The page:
January 2009 Archives

Minutes 27 January 2009

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Faculty Senate Minutes
Western Oregon University
Tuesday, January 27th, 2008 @ 3:30
Columbia Room, Werner University Center


I. Call to order and roll call 3:30

In Attendance: Scott Beaver, Roy Bennett, Mark Perlman for Susan Daniel, Cheryl Davis, Bryan Dutton, Mark Girod, Bob Hautala, who for Shaun Huston?, Elaina Jamieson, Klay Kruczek, Elisa Maroney, John Minahan, David Murphy, Kent Neely, Joe Peng, Dana Ulveland, Jason Waite, Curt Yehnert, Mark Van Steeter, Peggy Pedersen, Sandra Hedgepeth, Katherine Schmidt, Joe Harchenko

II. Corrections and approval of minutes from January 13th, 2009 meeting
Action: Minutes approved with minor corrections.

III. Reports of the presidents

Faculty Senate President, Mark Girod's Report

1. Joel Alexander, Inter-institutional faculty representative, has shared that there will be a faculty sponsored coffee, Friday, Feb. 6th at 7:30 just prior to the OUS board meeting. Room to be announced.

2. Honors course proposal deadline has been extended to February 9th.

In executive meeting:

1. Executive agreed to reimbursed Shaun Huston's personal payment for Survey Monkey.

2. Approved minor changes to Special Education 200 and 409 as well as
minor program changes (catalogue language) in music.


President John Minahan's report:

Board meeting is at WOU next month. In April, we will have the bi-yearly official board meeting here. We will be sharing aspects of our university with the board members. Please consider attending.

There is a bill in the legislature by representative House talks about merging two regional universities; we, however, are not one of the universities being considered. There is also talk of restructuring the system so there wouldn't be as many universities. We are not in that conversation. We are under the assumption that this institution does not want to be merged. However, if anyone in the institution sees advantages to merging, and would like to raise issues, they are welcome.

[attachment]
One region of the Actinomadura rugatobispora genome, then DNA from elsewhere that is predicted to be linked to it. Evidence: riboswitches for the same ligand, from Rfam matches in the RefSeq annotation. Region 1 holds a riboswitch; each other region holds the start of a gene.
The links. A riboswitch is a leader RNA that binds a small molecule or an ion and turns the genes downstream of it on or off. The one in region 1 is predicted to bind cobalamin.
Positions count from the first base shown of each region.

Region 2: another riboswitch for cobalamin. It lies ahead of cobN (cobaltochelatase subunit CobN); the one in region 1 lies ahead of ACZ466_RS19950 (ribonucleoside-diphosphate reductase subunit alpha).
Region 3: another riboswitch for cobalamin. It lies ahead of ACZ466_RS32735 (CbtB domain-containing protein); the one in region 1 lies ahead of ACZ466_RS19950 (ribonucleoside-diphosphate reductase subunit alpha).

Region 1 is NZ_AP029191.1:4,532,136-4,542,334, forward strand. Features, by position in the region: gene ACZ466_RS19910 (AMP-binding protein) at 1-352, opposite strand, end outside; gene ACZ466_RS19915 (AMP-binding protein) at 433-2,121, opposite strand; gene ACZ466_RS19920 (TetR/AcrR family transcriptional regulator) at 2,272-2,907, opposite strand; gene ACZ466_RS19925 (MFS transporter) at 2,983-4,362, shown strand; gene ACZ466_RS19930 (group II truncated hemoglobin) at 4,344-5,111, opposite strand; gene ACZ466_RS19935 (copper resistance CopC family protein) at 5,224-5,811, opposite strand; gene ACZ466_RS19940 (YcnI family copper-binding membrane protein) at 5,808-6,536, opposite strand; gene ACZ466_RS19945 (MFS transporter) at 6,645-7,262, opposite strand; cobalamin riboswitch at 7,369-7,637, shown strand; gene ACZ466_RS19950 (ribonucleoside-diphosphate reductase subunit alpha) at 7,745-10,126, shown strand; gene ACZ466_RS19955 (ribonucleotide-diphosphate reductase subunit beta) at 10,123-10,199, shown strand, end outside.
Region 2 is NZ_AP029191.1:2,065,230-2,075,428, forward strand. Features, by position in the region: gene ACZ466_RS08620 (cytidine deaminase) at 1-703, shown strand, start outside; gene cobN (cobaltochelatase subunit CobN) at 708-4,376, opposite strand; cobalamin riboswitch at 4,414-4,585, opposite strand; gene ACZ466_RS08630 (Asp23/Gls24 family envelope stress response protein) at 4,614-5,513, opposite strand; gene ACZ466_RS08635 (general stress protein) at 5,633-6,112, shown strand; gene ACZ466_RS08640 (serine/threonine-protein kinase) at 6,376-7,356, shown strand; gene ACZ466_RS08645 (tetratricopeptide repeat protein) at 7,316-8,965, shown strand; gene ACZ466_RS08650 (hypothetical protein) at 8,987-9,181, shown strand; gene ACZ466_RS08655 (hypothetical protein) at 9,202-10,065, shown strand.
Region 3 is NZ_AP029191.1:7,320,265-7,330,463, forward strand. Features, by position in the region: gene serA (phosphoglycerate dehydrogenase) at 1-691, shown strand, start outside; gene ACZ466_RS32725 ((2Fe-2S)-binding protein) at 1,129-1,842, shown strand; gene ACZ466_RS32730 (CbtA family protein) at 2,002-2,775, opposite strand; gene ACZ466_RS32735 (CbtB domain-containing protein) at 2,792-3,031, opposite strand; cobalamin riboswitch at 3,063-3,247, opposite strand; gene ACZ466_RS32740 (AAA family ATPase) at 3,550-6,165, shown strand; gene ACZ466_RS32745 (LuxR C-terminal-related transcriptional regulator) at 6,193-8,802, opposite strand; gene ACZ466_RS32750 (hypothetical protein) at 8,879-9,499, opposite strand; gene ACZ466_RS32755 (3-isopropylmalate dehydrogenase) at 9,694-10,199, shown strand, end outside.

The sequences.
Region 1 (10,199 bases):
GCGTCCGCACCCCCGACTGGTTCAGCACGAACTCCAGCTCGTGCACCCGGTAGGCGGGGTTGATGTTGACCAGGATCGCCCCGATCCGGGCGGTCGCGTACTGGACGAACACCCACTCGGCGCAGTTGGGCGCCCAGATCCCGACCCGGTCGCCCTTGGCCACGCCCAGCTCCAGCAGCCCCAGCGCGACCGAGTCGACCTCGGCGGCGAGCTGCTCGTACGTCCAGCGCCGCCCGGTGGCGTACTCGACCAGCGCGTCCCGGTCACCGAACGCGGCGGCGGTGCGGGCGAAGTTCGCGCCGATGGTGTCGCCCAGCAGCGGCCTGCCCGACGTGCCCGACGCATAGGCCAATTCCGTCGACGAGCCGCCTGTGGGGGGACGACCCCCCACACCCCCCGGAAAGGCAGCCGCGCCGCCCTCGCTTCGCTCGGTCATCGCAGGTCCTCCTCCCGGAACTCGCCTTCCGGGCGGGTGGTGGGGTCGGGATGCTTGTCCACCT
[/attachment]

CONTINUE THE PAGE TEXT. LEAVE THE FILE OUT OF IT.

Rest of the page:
We are moving ahead with decisions about our residence hall construction and the Health and Wellness Center. This been through the senate but must still go through the house. The cost is $30 million.

Our freshman numbers are up 18% above last year. This winter we are up 7.7%, that's 356 students this term, mostly continuing numbers.

We are anticipating a 20% cut in budget. We will plan for the worst. Our priority is to keep personnel. We are financially sound.

Staff Senate, Jennifer Hansen's Report
No report

ASWOU, Max Beach's Report
No report

Provost Kent Neely's Report

Provost Neely shared an Academic Infrastructure Committee progress report. This included information on smart classrooms, technology upgrades, equipment, expenditures, and future initiatives. PowerPoint report is available online at http:www__________________

In Provost's Council, there was continuing discussion regarding change in admission procedures that will allow for an automatic entrance into an Oregon university. That is moving forward.

We have been having a number of conversations regarding the current economy. Provosts have been asked to prepare a variety of responses to questions that would serve the Chancellor and his staff as they brief the legislature.

The sustainability Center in Portland continues to move forward. They are trying to achieve a Living Building. This is a new designation which is above lead status which would indicate that the building has a negative impact where it exists. There will be opportunities for campuses and private industry to showcase projects. This is about a $25 million project.

IV. Old Business

Dance Proposal: Deborah Jones
(See Jan. 13 minutes for summary of proposed changes).

Action: Senate unanimously approved the Dance proposal.

Academic Requirements Committee: "Q" Designation Courses
(See Jan. 13 minutes for summary of proposed changes).

Action: Senate approved (with three abstentions) the motion that stated that ARC will execute a review of potential "Q" classes and bring that back to this body with language that will indicate that "Q" designation courses will be found online.


Music, new course; MUS 105: Kevin Helppie
(See Jan. 13 minutes for summary of proposed changes).

Action: Senate unanimously approved the new course MUS 105 to be added to the LACC.

Health: Kathy _____ for Peggy Petersen
(See Jan. 13 minutes for summary of proposed changes).

Action: Senate unanimously approved the Health proposal.

English: Curt Yehnert representing Marjory Lange
(See Jan. 13 minutes for summary of proposed changes).

Action: Senate unanimously approved the proposed English curriculum changes.

V. New Business

No new business

VI. Additional Reports and Items